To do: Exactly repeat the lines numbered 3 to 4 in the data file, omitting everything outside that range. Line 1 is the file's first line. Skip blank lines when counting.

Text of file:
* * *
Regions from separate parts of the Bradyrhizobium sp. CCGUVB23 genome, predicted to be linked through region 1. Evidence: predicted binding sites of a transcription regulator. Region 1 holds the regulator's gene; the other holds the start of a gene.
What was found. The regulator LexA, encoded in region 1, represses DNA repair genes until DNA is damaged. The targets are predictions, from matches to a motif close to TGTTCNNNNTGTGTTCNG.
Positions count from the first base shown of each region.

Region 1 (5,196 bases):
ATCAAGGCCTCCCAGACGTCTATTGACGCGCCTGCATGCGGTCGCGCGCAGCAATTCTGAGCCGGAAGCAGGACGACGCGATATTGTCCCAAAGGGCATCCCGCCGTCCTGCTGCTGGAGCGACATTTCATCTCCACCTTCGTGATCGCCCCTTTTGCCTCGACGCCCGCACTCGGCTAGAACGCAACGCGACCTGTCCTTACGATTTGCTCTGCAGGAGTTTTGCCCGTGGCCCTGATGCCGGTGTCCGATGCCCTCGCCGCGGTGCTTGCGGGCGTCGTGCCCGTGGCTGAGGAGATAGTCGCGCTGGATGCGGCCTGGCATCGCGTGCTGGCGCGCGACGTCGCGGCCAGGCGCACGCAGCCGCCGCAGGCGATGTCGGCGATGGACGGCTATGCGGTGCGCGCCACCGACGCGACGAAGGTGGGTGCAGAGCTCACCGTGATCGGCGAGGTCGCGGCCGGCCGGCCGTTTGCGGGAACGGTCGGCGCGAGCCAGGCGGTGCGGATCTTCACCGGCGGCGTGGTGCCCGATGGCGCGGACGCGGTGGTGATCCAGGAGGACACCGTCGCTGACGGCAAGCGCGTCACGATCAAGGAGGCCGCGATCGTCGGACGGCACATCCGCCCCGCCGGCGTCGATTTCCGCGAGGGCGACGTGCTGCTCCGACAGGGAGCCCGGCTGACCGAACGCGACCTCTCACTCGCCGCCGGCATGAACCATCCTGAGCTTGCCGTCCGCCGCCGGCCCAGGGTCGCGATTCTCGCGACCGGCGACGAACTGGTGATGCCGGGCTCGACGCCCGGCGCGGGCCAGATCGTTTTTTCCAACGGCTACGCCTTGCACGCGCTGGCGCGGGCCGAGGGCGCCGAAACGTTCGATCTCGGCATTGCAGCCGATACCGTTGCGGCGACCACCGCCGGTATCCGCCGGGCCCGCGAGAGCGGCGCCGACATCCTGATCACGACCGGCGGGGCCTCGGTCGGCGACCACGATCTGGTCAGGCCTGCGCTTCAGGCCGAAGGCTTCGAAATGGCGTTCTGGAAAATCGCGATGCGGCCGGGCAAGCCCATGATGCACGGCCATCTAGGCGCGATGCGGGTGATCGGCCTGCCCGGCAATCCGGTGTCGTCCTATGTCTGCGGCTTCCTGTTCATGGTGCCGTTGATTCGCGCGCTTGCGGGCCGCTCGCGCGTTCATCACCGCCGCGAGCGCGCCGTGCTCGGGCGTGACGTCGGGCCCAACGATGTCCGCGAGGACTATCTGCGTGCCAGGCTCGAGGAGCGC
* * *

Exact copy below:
Positions count from the first base shown of each region.

Region 1 (5,196 bases):